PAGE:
Originally scheduled for May 16
the act of taking communion, the Christian acknowledges the truth of
many of the things of the New Testament. One such acknowledgment is
that of the suffering of Christ.
In so doing, we share
vicariously the suffering of Christ. We acknowledge the cup to be
the blood and the bread to be the body of Christ, bleeding and
broken for us. We acknowledge that he did this on our behalf. In so
doing, we reject the shame of suffering, and take it upon ourselves.
We identify with Christ.
We also acknowledge that —
as he suffered — so also shall we suffer for the cause of Christ.
How much, how often — who can say? Some of our brothers and sisters
have had the privilege of being martyrs for the faith; others have
reached their limit at being ridiculed for being a Christian. But
suffering is the lot of those who identify with Christ.
We do this willingly — not
as one who is resigned to his fate, but as one who has taken up the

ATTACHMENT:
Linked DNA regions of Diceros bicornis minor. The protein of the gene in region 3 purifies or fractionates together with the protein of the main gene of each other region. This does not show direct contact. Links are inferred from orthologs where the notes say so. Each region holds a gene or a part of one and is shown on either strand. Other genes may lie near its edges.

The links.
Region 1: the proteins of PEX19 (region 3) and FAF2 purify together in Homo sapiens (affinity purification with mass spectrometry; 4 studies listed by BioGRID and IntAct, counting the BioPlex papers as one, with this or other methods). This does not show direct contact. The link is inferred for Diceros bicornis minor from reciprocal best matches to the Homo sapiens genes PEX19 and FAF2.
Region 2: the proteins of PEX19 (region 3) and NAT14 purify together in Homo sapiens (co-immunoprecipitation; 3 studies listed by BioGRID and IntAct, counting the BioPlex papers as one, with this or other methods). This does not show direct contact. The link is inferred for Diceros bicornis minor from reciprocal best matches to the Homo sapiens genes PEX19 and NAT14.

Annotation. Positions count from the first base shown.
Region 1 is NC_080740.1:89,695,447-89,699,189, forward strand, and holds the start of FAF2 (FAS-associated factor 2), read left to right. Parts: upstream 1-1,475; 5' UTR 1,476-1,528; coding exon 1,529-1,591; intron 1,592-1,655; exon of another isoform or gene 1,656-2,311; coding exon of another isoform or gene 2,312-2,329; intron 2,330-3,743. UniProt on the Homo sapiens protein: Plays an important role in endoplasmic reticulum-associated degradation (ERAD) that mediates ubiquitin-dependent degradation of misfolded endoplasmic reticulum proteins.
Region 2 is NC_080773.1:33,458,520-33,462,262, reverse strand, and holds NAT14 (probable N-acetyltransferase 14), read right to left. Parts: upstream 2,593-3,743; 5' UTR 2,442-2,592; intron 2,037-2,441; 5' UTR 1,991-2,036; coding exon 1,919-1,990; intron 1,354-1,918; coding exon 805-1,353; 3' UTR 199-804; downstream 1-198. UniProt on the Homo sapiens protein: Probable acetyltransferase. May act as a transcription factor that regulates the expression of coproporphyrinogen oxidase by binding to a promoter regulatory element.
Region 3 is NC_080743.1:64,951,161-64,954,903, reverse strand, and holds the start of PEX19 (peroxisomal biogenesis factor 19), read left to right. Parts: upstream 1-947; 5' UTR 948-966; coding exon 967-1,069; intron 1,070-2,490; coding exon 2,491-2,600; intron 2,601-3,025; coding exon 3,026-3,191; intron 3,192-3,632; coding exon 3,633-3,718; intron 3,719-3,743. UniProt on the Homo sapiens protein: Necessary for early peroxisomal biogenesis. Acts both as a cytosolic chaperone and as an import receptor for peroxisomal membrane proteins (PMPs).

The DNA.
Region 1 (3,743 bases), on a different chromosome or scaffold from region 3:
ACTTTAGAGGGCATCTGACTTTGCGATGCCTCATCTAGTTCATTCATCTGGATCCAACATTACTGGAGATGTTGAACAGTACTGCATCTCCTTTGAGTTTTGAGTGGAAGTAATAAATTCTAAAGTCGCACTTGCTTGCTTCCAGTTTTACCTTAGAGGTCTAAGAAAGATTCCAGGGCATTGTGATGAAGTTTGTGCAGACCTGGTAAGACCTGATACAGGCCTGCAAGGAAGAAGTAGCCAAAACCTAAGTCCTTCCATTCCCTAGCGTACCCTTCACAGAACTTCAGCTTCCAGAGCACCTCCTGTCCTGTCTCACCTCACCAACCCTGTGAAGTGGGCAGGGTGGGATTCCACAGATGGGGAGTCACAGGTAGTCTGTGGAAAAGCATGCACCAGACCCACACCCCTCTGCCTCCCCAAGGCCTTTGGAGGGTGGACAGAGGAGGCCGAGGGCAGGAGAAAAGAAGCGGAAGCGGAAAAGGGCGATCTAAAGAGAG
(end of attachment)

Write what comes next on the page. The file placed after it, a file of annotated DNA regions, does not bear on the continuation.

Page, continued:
cause of Christ. Where he leads us, we will follow.
Perhaps you never thought of it this way, but by taking communion
you acknowledge that Christ’s suffering is greater than ours.
We, to some extent,
deserve the suffering that we get in this life. It is at least
useful as a corrective to sin. He had no sin; he not only suffered
but did so in the knowledge that he was innocent.
It is fair to say that
most Christians don’t volunteer to suffer; they see it is something
that just happens to them. But Christ went willingly to the cross
for the sake of our salvation.
Christ went through this
suffering not by force or by temptation but willingly — it is for
our benefit, not his, that he died on the cross.
what, we may ask, does he ask us to do in return? He asks us to
celebrate the Lord’s Supper in remembrance. In remembrance of what?
In remembrance of his body
— “which is for you.” (First Corinthians 11:24) He came to this
planet, incarnate in a human body, born a baby in Bethlehem — for
you. The one who spoke and the worlds began became human for your
In remembrance of his
blood — which he tells us is the new covenant. God has established a
new way to reach mankind. No longer do you have to be born Jewish;
you only have to be born again.
have been doing this for 2000 years; when will we stop? When our
Lord and Savior returns to this earth in power and glory. You
acknowledge the past and all that it means to you; you also
acknowledge his soon and coming return. Do so in a worthy manner.